The City-Suburb Commute is Not What it Used to Be

Wendell Cox looks at commuting patterns, and finds that the old supposition that most commuters are going from suburban housing to urban jobs no longer holds water.

"One of the most enduring urban myths suggests that most jobs are in the core of metropolitan areas, making commuting from the far suburbs more difficult. Thus, as fuel prices have increased, many have expected that people will begin moving from farther out in the suburbs to locations closer to the cores. Indeed, in some countries, such as Australia, much of the urban planning regime of the last decade has been based upon the assumption that urban areas must not be constrained because the residents on the fringe won't be able to get to work.

Like many myths, this one has limited conformity with the truth. This can be seen even in New York, the New York metropolitan area (the combined statistical area), which is home to the second largest central business district in the country and by far the most well-developed transit system in North America. Yet, despite this, a close examination of work trip data from the 2006 U.S. Census American Community Survey shows a pattern of shorter work travel times for many of the most far-flung areas while those located closer to the core often experience longer commutes."

Full Story: Long Island Express: The Surprisingly Short Commutes of Suburban New Yorkers



Michael Lewyn's picture

actually, not inconsistent with gentrification

Obviously, not everyone has a downtown job. But among the subset of people who DO have downtown jobs, high fuel prices should encourage a higher percentage of that subset to live closer to work.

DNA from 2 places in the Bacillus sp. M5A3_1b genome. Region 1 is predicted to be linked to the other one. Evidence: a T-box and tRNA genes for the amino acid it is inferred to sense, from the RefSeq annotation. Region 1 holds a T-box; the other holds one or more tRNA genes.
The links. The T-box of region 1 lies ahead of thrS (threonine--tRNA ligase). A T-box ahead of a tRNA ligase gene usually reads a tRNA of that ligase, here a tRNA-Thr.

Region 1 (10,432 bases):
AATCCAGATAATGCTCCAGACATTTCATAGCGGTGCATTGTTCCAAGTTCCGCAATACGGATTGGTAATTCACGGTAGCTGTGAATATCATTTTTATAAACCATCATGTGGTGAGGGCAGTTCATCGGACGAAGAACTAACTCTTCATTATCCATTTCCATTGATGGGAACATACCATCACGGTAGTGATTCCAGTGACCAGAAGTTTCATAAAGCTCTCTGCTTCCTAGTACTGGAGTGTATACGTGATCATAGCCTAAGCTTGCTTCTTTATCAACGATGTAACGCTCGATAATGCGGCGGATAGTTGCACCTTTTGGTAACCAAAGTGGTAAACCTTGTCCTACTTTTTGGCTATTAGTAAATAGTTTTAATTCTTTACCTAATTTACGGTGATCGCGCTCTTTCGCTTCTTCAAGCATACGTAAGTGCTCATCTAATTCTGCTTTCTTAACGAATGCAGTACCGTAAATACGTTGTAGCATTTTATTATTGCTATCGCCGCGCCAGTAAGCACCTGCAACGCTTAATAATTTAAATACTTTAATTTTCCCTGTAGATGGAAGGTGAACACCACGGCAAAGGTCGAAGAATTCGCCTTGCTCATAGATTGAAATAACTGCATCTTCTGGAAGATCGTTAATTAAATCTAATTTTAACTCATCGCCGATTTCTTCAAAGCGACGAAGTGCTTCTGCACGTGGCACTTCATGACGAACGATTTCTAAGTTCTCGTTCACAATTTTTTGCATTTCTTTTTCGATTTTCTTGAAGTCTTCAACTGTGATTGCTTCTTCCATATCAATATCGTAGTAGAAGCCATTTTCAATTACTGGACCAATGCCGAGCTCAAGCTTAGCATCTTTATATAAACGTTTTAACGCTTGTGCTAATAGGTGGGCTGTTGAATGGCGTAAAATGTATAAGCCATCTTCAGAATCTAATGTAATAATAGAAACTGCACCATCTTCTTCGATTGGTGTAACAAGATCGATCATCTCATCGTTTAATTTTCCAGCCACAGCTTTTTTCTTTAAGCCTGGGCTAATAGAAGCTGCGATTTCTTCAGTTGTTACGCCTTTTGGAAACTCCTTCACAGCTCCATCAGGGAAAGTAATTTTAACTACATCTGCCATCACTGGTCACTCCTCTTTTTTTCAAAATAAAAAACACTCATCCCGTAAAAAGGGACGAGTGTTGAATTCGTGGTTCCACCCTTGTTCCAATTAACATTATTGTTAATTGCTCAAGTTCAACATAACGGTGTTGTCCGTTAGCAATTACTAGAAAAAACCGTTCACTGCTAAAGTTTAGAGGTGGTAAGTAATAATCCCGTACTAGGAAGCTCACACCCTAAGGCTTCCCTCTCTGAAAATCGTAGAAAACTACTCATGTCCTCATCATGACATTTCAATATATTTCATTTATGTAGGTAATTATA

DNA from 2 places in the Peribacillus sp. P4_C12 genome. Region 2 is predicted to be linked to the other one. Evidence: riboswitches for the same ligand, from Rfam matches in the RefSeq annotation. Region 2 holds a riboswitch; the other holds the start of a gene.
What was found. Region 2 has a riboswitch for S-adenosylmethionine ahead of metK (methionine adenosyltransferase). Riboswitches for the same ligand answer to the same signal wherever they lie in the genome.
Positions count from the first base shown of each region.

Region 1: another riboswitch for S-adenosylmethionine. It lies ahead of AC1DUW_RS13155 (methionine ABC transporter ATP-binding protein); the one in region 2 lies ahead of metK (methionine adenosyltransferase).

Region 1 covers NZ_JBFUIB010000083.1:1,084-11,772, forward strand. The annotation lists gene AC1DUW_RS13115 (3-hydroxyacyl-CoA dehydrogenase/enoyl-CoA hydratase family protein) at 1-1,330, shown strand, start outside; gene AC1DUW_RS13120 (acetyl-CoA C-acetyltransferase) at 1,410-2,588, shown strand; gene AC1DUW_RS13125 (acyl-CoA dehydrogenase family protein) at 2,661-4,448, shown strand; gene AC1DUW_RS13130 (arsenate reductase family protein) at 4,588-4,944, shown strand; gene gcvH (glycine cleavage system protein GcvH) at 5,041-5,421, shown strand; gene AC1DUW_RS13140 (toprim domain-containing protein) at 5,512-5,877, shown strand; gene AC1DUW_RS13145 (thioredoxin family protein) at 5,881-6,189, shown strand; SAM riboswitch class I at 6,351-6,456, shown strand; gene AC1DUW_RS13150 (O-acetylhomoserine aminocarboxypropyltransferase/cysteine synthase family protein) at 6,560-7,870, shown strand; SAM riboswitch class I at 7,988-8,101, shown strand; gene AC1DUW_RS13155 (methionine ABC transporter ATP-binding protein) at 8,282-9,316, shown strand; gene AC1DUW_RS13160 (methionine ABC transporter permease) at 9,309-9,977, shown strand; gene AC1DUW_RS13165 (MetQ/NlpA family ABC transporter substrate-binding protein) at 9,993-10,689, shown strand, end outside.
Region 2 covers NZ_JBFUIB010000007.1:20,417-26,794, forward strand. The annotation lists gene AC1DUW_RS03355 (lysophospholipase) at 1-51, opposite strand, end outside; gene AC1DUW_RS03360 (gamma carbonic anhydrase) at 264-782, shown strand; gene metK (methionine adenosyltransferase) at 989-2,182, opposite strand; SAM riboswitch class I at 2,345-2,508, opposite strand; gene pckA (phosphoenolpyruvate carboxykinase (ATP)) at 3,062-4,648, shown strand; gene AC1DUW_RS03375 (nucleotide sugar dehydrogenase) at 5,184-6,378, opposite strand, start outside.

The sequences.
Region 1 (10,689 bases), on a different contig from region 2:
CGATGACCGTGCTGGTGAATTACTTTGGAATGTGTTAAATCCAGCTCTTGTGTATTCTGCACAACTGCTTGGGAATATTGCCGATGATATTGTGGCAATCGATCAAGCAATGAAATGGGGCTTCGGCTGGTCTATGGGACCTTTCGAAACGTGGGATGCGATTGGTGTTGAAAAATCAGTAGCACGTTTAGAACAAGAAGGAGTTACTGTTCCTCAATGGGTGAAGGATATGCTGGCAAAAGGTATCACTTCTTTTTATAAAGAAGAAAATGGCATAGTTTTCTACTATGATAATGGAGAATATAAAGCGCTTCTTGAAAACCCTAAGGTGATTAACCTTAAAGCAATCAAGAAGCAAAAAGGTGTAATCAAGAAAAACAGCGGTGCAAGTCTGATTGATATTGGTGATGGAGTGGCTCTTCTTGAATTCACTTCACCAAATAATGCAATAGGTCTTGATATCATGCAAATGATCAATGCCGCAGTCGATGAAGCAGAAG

Commute Times and Highway Investment

Of course suburb to suburb commute times are shorter in most places, because so much transportation funding has gone to beltways in the last few decades. We have invested significantly in suburban highway infrastructure and failed to invest or in most cases barely maintained the infrastructure for suburb to downtown transit, making suburb to suburb commuting much easier, thus encouraging it.

City-Suburb Commute

Mr. Cox has discovered what has been researched for years by professional planners. It actually has been well-researched that commuting within metropolitan areas is multi-centered between suburban homes and offices, as much as from suburbs to core downtowns. Nothing new either that trips within the New York metro region would be shorter between these suburban centers than the longer trip to Manhattan and Brooklyn.

The key missing point in Mr. Cox' article is that these suburban metro areas consumed upteen square miles for expensive low-density homes and infrastructure. So major places such as California's San Francisco Bay Area have encouraged economic development, letting very long-distance rural communities bear the brunt of commuters seeking shelter. These very long commutes from even outside the metro area will eventually change to local suburban trips, if and once the Bay Area finds ways to intensify and infill for more local commuting. The many studies and excellent books by Robert Cervero provide a more accurate and compelling look at the suburban pattern and transportation impacts.

Jamie Lopes

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